St. Vincent Catholic Medical Centers' board voted April 6 to close its hospital in Greenwich Village, Manhattan, because it cannot recover from an estimated $700 million in debt, The New York Times reports. A task force, however, is working to preserve the facility's HIV programs.

“The decision to close St. Vincent's Hospital Manhattan inpatient services was made only after the board, management and our advisers exhausted every possible alternative,” Alfred E. Smith IV, chairman of St. Vincent Catholic Medical Centers, said in a statement. He added that the board was unable to come up with a way “to save the inpatient services at the hospital that has proudly served Manhattan's West Side and downtown for 160 years.”

Outpatient services, including general emergencies that don't require a stay of more than 24 hours, will remain uninterrupted by the transition. The last day for elective surgeries at the facility is April 14.

Governor David Paterson will work with the board and the city's Department of Health to preserve some of the hospital's most important outpatient services, including those that provide HIV treatment and primary care. The governor had put together a task force to work with the hospital to find another facility to either absorb or unite with St. Vincent's, but these efforts were unsuccessful.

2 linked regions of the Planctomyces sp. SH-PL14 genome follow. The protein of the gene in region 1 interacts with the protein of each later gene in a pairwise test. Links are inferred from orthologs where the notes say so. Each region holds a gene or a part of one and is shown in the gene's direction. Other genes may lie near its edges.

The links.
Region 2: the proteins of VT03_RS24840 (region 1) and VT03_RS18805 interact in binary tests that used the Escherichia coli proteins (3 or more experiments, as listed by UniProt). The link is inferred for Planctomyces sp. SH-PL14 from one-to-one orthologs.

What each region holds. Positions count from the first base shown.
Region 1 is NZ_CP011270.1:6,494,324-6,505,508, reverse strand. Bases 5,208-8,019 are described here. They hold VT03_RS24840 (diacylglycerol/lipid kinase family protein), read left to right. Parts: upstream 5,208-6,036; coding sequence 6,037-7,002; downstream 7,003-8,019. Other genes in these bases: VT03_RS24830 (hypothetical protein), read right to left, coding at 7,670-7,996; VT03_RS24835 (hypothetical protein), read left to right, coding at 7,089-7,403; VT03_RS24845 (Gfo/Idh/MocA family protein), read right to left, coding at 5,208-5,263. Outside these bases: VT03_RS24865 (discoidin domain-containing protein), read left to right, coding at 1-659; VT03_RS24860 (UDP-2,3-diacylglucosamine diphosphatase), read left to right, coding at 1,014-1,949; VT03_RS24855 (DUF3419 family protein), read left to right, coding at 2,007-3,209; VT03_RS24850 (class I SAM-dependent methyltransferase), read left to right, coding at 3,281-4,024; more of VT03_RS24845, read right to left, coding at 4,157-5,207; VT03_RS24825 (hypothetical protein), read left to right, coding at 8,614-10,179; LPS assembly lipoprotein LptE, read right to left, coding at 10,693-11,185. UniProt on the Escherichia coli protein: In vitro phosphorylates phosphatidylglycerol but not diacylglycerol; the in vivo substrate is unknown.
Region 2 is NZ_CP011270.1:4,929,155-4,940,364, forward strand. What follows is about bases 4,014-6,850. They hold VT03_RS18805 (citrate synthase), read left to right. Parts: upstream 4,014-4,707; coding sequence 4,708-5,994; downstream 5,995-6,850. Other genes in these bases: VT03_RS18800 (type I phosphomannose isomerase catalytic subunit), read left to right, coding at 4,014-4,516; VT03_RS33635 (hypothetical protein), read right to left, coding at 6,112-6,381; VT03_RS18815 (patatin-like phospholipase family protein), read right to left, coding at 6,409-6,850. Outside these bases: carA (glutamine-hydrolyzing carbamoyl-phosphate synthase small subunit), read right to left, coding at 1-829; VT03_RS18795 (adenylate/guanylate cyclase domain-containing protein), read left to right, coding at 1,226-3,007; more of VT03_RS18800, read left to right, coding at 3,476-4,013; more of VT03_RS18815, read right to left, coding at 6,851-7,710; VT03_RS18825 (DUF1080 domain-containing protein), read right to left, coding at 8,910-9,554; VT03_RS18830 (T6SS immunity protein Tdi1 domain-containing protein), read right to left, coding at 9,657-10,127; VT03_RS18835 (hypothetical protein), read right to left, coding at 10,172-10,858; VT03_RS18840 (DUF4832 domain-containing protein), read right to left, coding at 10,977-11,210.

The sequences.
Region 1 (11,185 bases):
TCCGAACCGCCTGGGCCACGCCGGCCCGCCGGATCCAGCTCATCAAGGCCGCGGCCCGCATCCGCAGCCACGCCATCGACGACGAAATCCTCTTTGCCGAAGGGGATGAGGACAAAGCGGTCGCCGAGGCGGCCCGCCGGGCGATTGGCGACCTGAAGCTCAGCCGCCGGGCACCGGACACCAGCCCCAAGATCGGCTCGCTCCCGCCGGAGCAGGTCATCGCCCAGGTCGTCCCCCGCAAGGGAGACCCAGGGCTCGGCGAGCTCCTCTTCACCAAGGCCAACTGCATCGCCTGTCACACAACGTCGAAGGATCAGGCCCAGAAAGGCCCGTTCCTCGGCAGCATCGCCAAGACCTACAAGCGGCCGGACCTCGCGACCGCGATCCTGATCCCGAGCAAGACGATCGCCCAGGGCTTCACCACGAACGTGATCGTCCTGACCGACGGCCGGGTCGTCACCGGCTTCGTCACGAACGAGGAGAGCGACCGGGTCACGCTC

“While we are disappointed that we were unable to find a partner for the acute care inpatient services,” Paterson said in a statement, “we should use this as an opportunity to ensure that the health care needs of this community are met by creating an urgent care center combined with other vital health care services the community needs. To that end, I have directed the Department of Health to solicit proposals for this new model of care.”

The board's vote closes the last Roman Catholic general hospital in New York. To maintain an urgent care center, St. Vincent's will need to find a partner hospital. One interested party is Mount Sinai Medical Center, which has yet to comment on the matter.